AI is off the drawing board and already used in medical diagnosis, education, navigation, operations, planning and scheduling, security, simultaneous interpretation and, of course, marketing and advertising. Since 1999, for instance, the Educational Testing Service in the US has used software to grade millions of essay questions on GMAT exams. A company based in Hong Kong has recently appointed AI as an official and equal board member. Even primitive expert systems are examples of AI and, in one form or another, it is working in the background with or without our being aware of it.

Computers have made small but noteworthy discoveries in astronomy, mathematics, chemistry and other fields requiring performance at human expert level. They do well at combinatorial problems (e.g., chess) but now are also able to learn from experience. That at times they can best human experts will come as no surprise to those who’ve worked in predictive analytics, since an important reason for using algorithms is that they frequently perform better than human experts at certain tasks. Their use is not simply a matter of cost.

None of this means computers use insight and understanding to perform these jobs but it does underscore that the same behavior can originate in different processes.

So where is AI headed? Artificial Intelligence has come a very long way though, obviously, “Data” remains a TV character. To quote directly from Russell and Norvig:

“Very powerful logical and statistical techniques have been developed that can cope with quite large problems, reaching or exceeding human capabilities in many tasks – as long as we are dealing with a predefined vocabulary of features and concepts. On the other hand, machine learning has made very little progress on the important problem of constructing new representations at levels of abstraction higher than the input vocabulary. In computer vision, for example, learning complex concepts such as Classroom and Cafeteria would be made unnecessarily difficult if the agent were forced to work from pixels as the input representation; instead, the agent needs to be able to form intermediate concepts first, such as Desk and Tray, without explicit human supervision.”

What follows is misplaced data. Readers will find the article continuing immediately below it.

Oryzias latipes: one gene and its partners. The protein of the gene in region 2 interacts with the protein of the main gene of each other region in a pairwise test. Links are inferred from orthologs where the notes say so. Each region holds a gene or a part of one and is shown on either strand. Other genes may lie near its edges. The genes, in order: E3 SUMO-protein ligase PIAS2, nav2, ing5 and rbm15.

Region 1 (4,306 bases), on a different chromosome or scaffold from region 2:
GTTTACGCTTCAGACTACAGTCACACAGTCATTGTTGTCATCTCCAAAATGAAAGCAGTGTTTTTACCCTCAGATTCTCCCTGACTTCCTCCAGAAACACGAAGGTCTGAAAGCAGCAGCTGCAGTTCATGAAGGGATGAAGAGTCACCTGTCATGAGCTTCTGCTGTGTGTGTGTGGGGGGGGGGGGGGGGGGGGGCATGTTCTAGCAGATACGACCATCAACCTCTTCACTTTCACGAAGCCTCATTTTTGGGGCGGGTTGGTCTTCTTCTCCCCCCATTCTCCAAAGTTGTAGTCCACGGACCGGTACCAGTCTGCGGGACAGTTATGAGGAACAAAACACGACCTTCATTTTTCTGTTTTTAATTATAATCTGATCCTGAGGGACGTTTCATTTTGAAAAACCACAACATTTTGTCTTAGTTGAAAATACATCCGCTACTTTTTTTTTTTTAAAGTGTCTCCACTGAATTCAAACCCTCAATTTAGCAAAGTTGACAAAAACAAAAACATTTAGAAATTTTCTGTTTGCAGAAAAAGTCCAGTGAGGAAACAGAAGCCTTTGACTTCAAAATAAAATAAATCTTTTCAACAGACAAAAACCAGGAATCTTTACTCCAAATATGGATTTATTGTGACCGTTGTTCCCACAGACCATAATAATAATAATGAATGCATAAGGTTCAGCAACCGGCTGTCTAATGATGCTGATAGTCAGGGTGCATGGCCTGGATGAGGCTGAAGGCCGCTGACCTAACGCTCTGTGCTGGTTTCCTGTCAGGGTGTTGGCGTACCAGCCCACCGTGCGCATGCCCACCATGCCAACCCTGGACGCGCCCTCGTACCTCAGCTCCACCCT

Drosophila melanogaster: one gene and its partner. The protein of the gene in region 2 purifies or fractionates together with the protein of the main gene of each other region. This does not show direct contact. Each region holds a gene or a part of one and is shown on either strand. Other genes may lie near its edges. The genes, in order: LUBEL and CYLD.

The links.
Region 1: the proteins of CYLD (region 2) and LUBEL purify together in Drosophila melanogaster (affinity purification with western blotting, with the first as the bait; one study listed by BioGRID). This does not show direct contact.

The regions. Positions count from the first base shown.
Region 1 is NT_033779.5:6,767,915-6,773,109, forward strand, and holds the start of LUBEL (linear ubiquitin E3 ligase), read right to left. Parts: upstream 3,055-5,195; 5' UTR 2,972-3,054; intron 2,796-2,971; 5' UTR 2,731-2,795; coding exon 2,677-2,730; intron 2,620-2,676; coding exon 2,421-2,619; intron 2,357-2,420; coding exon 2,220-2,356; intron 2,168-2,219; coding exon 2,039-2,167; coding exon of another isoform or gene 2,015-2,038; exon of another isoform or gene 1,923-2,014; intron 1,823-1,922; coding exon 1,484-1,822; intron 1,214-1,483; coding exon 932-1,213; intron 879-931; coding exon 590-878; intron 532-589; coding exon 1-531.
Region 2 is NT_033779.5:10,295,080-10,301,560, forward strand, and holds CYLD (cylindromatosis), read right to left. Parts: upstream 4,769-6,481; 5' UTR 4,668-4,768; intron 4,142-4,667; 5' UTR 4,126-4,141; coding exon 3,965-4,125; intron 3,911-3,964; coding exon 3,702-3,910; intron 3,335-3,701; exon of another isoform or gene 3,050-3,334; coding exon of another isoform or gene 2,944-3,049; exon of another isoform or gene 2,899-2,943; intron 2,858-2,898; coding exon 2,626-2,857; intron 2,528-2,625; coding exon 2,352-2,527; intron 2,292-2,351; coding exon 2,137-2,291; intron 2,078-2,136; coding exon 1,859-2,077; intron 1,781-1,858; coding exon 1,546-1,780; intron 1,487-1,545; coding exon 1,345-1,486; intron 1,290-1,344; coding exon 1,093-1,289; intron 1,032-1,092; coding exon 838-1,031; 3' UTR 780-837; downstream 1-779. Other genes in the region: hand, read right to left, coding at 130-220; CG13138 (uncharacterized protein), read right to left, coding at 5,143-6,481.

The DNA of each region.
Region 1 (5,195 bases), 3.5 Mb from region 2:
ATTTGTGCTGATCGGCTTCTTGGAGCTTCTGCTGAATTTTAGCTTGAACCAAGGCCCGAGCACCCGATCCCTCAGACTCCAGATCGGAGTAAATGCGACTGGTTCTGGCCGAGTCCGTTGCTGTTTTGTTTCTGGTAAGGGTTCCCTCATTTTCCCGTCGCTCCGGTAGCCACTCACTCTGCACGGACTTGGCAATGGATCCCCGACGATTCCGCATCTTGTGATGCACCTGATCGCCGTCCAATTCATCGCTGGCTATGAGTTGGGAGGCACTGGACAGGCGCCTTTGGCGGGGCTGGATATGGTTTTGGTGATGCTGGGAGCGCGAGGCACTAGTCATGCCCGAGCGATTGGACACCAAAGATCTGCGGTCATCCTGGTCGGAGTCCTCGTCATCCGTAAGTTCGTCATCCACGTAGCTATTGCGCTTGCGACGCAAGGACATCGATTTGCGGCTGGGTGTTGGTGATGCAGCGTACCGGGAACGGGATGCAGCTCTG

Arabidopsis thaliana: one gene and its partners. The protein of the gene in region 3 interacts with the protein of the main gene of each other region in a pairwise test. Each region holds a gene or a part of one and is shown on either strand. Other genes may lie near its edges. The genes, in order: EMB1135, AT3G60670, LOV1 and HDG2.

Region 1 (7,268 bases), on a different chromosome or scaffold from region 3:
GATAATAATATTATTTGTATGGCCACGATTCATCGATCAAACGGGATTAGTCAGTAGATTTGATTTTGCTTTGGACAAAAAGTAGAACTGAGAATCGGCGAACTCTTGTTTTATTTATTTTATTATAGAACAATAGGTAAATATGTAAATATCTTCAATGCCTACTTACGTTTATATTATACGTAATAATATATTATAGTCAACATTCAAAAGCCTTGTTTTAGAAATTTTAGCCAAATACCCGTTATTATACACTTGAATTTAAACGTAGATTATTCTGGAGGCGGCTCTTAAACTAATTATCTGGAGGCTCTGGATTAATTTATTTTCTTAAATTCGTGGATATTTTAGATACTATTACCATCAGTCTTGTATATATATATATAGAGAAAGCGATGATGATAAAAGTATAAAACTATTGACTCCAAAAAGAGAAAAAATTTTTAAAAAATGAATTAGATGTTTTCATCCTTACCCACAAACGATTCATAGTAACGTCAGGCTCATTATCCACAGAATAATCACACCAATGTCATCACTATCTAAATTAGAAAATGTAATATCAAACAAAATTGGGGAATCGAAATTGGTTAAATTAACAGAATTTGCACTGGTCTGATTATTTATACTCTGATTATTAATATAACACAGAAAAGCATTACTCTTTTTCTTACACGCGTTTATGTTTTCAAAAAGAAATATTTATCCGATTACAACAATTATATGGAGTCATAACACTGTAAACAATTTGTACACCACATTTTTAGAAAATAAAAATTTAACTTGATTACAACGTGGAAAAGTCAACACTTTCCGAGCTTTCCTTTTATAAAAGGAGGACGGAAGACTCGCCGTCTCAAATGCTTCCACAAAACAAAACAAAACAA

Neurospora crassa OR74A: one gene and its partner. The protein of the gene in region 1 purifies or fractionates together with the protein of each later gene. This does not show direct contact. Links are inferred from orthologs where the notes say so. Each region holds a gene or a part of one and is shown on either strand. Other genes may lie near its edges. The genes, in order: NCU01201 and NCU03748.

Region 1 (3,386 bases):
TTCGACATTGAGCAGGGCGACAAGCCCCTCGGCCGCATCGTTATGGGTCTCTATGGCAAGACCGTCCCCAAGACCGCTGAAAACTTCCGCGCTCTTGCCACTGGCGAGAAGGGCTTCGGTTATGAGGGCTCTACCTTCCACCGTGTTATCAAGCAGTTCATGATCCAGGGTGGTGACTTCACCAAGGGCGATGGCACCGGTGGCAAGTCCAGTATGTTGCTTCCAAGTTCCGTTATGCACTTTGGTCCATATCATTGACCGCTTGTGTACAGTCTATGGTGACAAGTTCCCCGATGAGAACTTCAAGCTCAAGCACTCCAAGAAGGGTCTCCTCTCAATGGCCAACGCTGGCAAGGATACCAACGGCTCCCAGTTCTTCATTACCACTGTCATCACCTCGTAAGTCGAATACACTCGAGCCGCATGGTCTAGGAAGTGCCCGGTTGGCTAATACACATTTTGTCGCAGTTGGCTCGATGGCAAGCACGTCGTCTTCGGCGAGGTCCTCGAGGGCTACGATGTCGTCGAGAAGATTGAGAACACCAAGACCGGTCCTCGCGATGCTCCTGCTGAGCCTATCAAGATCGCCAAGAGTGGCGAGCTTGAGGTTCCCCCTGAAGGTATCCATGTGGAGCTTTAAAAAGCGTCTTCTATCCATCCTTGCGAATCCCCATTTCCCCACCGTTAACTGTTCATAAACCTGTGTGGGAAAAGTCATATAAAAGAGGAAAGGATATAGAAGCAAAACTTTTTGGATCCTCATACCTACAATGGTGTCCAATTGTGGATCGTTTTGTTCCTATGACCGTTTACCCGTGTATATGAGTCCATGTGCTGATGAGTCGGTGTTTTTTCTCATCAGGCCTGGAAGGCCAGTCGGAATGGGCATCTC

My self-study has been brief but here are some of my key takeaways:

• AI is no longer Sci-Fi. It’s very real but still very much a work in progress.
• It’s hugely complex and some of the best human brains are hard at work on it, though there remains disagreement among experts regarding important issues.
• AI is not an entirely new discipline without roots, and mathematics and probability lie at its heart.
• Machines still cannot truly think and lack genuine self-awareness. They do not have feelings, irrespective of our own feelings about them.
• Regarding future developments, there is no compelling need to emulate the precise functioning of the human brain which, at any rate, is still inadequately understood.
• AI need not be perfect to be very powerful. Moreover, some problems are unsolvable.
• At some point AI will begin to have an enormous impact on our lives and perhaps eventually human nature as we know it will cease to exist.
• We need to be on-guard against potential abuses of the technology.

The foregoing pertains to software and how advances in hardware such as Quantum Computing will influence developments in AI is another subject even farther from my areas of expertise. Again, I am not an authority on AI and this has been a short rundown of what I think I know.

That is, of course, if I really am…

1 Robot Abuse Is A Bummer For The Human Brain